Last weekend we went to Belfast to stay in a nice hotel, go to a Certain Megastore that sells Semi-disposable Swedish Furniture and celebrate my cleverness at staying alive for so very long. 40, that would be. ImPRESSive. Clever of me, I think you'll agree. The buses I have dodged, the cigarettes I haven't smoked! the bottles of gin I haven't downed! the heroin I didn't mainline! You have no idea.
Belfast is always interesting to me. It is a strange discordant mix of familiar and foreign - of grand Victorian architecture stamped on the wild Irish landscape. The differences between the two sides of the border are evident - it's clear that there has been no boom there as there has in the Republic. The building sites on every corner are lacking, the bursting optimism, the wild energy, the rampant materialism, the immigrant workers. Instead you can see the signs of an old prosperity from times gone by in the redbrick houses and the grand squares, and there is a quiet charm - people really do seem glad you came - but as someone who grew up with a horrific story on the news every night of sectarian murders it is hard not to feel a shiver when you see graffiti that supports one of those sides, or when you walk through an underpass, not to think of it as a murder scene. But no doubt I am being a naive and loose-lipped southerner.
As for the Certain Megastore that sells Semi-disposable Swedish Furniture, I think a veil might be drawn. We were there for 6 hours and it didn't break us. Hah! Take that Certain Megastore that sells Semi-disposable Swedish Furniture! Oh, but for one thing. We left so late that the last bus had gone and we set out wearily on foot to find a taxi or a bus. Half an hour of trudging along the dual carriageway later, and by some devilish Swedish trick of design, we still had not left the Certain Megastore that sells Semi-disposable Swedish Furniture. It still loomed immensely to the right. Quite unworldly, it was.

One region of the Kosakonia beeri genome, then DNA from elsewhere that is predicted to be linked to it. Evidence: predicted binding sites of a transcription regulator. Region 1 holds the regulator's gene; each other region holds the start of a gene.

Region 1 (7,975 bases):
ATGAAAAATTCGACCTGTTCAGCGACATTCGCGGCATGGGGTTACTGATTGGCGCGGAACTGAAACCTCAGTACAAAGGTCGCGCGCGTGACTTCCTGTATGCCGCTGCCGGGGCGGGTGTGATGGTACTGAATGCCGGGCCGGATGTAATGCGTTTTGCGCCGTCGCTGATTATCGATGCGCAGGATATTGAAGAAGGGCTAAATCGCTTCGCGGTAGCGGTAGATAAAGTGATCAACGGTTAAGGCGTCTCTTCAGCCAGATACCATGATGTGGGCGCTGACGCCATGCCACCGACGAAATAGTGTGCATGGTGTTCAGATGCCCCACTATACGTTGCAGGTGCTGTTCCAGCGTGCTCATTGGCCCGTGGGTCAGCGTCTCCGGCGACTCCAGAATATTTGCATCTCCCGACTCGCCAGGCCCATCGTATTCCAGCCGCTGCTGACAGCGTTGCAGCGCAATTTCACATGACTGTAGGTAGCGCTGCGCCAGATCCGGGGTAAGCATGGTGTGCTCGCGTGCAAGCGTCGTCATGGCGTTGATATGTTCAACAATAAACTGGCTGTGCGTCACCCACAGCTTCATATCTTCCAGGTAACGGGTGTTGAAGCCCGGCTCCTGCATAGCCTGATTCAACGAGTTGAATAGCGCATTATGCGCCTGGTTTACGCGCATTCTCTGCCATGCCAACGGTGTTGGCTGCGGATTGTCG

The hotel was pleasant. Worn out from our endeavours we slept for hours, and when I woke I went for a swim. Ah yes, now I remember the point of all that - the steam room was wonderful. It was in a countrified area outside town (which though grand in scale in the centre, out of town it is strangely stunted, by its troubled history, I suppose, and has none of the suburban sprawl you get in Dublin). There was a strange hall in the local village. It seemed immediately wrong - almost sinister. There was a slogan over the door: Vene, Vide, Tace. Which if my Italian serves me, means He came, he saw, he remained quiet. Stayed quiet? How can that be something to live by? Unless you're in the fecking Mafia, of course.
(It was a Masonic hall, we later discovered.)
Speaking of Italians, a certain ex-friend was in touch for my birthday. Said she: Even if we don't talk, I remember [your birthday]! I hope you have a good year, not like the bloody awful one I had. (Translation my own. I love using those square brackets.)
I took the advice of the Masons, and stayed quiet.
And then, (bloody global community, I heap curses upon you) she found me on Facebook, and asked, in fake American this time: do you wanna be my friend again?
The word NO springs to mind. But you know, in fairness and maturity (see above for shocking number of years I have been on planet) I think I'll just tell her why I was upset, (for unbelievably I don't think she is aware of the degree of her soul-sucking negativity), and leave to her to decide what to do about it.
More on this later, no doubt.
House is coming together beautifully. We are painting and cleaning like the wind (and by we I mean, JB is painting and I am cleaning. I remind myself of Anne in the Famous Five. JB would have to be Dick, I think.) in time to move in by the 10th. It is so exciting to get acquainted with this new and exotic part of town. They have all sorts of parks and whatnot to explore and the neighbours! they speak to us! and everything! One even wished us good luck in our new house and hoped we'd be happy in it.
'Tis quite the thing.